Nextstrain: analysis and visualization of pathogen sequence data

Nextstrain is an open-source project to harness the scientific and public health potential of pathogen genome data. We provide a continually-updated view of publicly available data with powerful analytics and visualizations showing pathogen evolution and epidemic spread. Our goal is to aid epidemiological understanding and improve outbreak response. If you have any questions, or simply want to say hi, please give us a shout at

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What is Nextstrain? aims to provide a real-time snapshot of evolving pathogen populations and to provide interactive data visualizations to virologists, epidemiologists, public health officials and citizen scientists. Through interactive data visualizations, we aim to allow exploration of continually up-to-date datasets, providing a novel surveillance tool to the scientific and public health communities.

In the process we have created a number of open-source tools (described above) which have allowed a growing community to produce similar analyses, and we want to promote this community through nextstrain. Our model for data analysis and sharing is for scientists to store the code used for their analysis in GitHub repositories, and if the results are also stored in these repositories they are automatically made available through URLs (see here for more details).

Open source tools for the community

Nextstrain is a collection of open-source tools to aid in our understanding of pathogen spread and evolution, especially in outbreak scenarios. We have designed these in such a way that they can be used with a wide range of data sources, and are easy to replace with your own tooling. Broadly speaking, Nextstrain consists of

  • “augur” — a series of composable, modular (Unix-like) bioinformatics tools. We use these to create recipes for different pathogens and different analyses, which are easy to reproduce when new data is available.
  • “auspice” — a web-based visualization program, to present & interact with phylogenomic & phylogeographic data. This is what you see when, for example, you visit, but it can also run locally on your computer.

This architecture allows us to

  • perform sequence analysis — including subsampling, alignment, tree-inference, node dating et cetera — by running a series of augur commands in discrete steps.
  • use additional tools & scripts within a given bioinformatics recipe to add additional functionality.
  • replace modules, or series of modules with other analysis tools (e.g. BEAST).
  • interpret our data — no matter what analysis recipe we used — within auspice on our computer.
  • share our results to collaborators or other scientists through
  • rerun analysis as new data become available

We use these tools to provide a continually-updated view of publicly available data for certain important pathogens such as influenza, Ebola and Zika viruses. These data are continually updated whenever new genomes are made available, thus providing the most up-to-date view possible.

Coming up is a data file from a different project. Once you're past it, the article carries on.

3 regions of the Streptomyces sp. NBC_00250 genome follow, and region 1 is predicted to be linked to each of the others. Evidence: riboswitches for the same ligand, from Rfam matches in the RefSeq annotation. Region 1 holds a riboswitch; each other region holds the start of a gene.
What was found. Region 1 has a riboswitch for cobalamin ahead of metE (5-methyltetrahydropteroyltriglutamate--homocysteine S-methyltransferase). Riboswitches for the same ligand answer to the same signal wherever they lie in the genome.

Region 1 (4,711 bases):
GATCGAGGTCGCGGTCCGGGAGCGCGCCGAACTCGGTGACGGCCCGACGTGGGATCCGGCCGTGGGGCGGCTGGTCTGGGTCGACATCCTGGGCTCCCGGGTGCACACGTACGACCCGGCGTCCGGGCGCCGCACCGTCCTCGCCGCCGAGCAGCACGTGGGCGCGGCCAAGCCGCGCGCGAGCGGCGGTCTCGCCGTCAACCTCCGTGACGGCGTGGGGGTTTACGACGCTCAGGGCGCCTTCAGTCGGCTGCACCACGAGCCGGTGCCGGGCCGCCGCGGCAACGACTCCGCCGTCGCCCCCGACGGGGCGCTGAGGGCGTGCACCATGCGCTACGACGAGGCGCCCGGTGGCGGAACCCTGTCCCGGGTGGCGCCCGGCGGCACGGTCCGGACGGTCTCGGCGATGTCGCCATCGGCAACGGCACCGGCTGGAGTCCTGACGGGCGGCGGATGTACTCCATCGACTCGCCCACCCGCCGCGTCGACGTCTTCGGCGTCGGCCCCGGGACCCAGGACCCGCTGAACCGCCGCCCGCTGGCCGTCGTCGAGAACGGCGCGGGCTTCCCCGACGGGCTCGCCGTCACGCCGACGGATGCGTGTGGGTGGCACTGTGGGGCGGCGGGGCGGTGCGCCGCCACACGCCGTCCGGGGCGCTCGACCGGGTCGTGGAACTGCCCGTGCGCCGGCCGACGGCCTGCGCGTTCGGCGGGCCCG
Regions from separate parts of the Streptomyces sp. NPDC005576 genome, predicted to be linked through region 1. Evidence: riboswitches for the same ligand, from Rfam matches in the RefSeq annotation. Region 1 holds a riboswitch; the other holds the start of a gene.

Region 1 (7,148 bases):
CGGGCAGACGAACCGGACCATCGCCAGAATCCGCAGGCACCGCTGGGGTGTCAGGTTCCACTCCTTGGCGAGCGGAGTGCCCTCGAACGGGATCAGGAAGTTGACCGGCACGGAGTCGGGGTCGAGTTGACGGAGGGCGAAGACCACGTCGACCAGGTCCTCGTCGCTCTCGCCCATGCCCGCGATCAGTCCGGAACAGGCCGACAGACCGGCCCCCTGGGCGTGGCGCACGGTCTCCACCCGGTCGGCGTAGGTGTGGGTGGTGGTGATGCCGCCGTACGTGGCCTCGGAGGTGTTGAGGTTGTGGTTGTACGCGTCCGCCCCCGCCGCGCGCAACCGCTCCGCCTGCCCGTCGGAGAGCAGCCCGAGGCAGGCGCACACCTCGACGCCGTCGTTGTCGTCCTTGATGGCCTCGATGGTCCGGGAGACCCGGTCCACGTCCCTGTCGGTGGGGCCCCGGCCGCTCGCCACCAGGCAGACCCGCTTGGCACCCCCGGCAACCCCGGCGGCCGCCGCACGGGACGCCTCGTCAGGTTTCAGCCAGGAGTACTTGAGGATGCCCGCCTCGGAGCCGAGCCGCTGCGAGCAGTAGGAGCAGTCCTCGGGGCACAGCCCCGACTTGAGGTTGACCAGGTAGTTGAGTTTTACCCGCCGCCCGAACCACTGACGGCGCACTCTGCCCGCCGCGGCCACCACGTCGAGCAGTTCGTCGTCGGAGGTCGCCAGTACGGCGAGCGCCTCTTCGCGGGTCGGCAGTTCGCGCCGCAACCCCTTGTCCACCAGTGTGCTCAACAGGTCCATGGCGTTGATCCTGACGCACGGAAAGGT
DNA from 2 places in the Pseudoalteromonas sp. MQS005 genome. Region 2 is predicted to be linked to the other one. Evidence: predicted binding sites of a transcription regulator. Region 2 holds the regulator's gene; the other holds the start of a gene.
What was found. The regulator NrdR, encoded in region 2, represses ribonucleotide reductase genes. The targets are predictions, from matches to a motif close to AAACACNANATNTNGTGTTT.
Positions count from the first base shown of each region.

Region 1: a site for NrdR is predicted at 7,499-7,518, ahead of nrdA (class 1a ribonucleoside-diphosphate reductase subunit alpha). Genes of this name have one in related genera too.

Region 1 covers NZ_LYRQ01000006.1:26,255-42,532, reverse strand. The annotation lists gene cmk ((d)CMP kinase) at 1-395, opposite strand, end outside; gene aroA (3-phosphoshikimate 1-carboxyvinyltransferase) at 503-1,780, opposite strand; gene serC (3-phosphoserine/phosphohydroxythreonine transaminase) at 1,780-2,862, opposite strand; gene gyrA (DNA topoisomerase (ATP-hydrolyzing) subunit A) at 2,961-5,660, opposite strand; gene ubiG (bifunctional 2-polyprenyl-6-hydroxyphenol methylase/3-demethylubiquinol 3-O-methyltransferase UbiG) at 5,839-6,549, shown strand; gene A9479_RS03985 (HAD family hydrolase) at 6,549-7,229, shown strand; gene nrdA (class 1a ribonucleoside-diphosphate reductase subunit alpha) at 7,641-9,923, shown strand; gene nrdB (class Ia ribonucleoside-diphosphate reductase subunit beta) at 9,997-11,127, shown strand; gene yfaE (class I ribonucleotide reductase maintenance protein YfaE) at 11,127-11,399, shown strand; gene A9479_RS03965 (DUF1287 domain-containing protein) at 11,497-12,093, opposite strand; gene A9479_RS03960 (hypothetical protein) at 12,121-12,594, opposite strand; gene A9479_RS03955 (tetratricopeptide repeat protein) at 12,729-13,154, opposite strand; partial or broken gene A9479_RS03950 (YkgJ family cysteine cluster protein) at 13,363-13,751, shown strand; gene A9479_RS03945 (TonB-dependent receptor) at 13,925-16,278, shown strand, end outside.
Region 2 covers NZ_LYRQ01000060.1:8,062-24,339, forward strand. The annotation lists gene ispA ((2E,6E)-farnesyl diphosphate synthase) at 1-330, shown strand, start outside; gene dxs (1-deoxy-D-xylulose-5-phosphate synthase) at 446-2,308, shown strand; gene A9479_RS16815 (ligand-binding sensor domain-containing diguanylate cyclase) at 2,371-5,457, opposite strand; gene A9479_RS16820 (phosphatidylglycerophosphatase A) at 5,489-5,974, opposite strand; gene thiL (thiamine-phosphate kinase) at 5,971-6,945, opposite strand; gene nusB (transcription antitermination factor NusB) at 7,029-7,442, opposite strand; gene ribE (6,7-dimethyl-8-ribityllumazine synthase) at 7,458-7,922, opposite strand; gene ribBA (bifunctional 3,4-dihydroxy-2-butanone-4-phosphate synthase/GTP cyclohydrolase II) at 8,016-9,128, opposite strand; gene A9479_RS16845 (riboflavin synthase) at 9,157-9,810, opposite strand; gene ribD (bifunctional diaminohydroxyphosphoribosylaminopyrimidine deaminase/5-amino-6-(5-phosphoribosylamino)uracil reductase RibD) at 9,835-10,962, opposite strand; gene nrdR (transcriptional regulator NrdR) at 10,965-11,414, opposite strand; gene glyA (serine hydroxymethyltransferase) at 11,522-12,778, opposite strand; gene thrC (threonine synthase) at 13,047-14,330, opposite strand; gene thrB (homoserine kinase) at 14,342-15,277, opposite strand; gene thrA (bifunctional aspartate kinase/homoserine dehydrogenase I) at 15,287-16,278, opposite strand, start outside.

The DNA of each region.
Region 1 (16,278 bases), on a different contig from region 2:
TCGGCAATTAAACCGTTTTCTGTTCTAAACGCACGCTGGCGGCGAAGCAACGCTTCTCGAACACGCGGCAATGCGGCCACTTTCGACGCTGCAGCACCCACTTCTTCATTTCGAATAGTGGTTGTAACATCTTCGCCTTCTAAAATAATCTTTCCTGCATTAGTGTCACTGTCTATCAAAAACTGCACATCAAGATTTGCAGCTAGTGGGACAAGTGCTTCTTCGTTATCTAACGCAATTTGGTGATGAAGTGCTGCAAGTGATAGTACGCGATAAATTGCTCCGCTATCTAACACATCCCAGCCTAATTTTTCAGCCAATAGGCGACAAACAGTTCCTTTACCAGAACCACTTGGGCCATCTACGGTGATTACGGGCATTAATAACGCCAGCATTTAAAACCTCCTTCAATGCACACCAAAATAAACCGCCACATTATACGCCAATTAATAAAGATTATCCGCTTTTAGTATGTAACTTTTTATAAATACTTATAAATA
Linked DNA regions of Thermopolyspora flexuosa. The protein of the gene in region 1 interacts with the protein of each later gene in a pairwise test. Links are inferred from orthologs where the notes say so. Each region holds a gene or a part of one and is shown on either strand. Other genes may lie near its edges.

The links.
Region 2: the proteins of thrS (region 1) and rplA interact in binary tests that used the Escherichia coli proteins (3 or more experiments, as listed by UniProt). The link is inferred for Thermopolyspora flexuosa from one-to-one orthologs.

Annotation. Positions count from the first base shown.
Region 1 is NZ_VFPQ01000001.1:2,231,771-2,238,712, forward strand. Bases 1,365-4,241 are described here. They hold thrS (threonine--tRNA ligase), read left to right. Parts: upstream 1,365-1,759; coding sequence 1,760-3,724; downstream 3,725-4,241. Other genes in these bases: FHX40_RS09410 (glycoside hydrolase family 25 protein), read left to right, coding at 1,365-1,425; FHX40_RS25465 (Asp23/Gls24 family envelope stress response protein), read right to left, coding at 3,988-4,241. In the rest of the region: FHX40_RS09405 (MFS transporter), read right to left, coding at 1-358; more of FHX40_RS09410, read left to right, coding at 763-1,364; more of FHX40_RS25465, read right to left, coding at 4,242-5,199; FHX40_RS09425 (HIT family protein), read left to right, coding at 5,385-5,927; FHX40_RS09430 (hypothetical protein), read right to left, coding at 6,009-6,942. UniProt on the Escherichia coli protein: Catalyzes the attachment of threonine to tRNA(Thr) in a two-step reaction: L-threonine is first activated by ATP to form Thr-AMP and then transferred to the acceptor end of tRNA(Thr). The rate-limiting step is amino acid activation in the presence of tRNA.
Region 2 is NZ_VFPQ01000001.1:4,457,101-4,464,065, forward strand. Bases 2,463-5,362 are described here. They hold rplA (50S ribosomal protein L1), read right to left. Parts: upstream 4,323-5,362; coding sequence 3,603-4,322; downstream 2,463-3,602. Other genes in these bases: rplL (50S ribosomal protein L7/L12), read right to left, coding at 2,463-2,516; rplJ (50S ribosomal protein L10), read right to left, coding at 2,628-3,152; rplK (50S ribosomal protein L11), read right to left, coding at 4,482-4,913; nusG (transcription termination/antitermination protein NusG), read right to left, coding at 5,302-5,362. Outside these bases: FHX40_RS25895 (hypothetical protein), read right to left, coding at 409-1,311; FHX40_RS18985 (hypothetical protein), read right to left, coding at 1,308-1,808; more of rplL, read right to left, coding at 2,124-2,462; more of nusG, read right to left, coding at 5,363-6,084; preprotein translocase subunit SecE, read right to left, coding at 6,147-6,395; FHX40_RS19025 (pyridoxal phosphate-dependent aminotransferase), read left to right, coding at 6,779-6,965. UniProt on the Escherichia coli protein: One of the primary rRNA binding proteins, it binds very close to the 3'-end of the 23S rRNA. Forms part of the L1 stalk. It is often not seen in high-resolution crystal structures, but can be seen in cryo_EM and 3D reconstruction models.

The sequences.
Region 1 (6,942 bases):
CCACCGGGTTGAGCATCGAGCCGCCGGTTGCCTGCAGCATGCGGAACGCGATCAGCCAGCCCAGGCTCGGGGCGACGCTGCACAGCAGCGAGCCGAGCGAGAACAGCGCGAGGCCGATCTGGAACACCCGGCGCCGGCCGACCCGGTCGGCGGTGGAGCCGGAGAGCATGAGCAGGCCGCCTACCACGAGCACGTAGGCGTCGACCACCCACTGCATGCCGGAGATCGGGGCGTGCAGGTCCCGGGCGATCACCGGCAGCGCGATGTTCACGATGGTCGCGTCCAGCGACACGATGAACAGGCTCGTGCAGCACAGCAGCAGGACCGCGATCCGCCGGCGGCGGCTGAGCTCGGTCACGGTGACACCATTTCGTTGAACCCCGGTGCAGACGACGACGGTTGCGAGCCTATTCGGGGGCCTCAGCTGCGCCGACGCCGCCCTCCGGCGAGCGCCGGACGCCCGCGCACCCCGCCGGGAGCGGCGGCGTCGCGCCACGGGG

More information:


If pathogen genome sequences are going to inform public health interventions, then analyses have to be rapidly conducted and results widely disseminated. Current scientific publishing practices hinder the rapid dissemination of epidemiologically relevant results. We thought an open online system that implements robust bioinformatic pipelines to synthesize data from across research groups has the best capacity to make epidemiologically actionable inferences. Additionally we have open-sourced all the tools we use, and hope to create a community around nextstrain which supports and promotes genomic analyses of various kinds.

How to get started

  • If you would like to investigate live datasets — including those contributed by the community, head back to the splash page and click on any of the tiles.
  • If you would like to use Nextstrain to process and visualize your own data, you can either start with the Quickstart which uses a Docker container to run the builds automatically, or follow the Zika Tutorial which provides a more hands-on approach to processing the data.
  • If you have data generated from other sources (e.g. BEAST, RAxML, etc…) then please watch this space — we’ll add tutorials for these soon!

Contact us

We are keen to keep expanding the scope of Nextstrain and empowering other researchers to better analyze and understand their data. Please get in touch with us if you have any questions or comments.


If you use, augur or auspice as part of your analysis, please cite 👇👇

All source code is freely available under the terms of the GNU Affero General Public License. Screenshots etc may be used as long as a link to is provided.

This work is made possible by the open sharing of genetic data by research groups from all over the world. We gratefully acknowledge their contributions. Special thanks to Kristian Andersen, Allison Black, David Blazes, Peter Bogner, Matt Cotten, Ana Crisan, Gytis Dudas, Vivien Dugan, Karl Erlandson, Nuno Faria, Jennifer Gardy, Becky Garten, Dylan George, Ian Goodfellow, Nathan Grubaugh, Betz Halloran, Christian Happi, Jeff Joy, Paul Kellam, Philippe Lemey, Nick Loman, Sebastian Maurer-Stroh, Louise Moncla, Oliver Pybus, Andrew Rambaut, Colin Russell, Pardis Sabeti, Katherine Siddle, Kristof Theys, Dave Wentworth, Shirlee Wohl and Nathan Yozwiak for comments, suggestions and data sharing.


© 2015-2019 Trevor Bedford and Richard Neher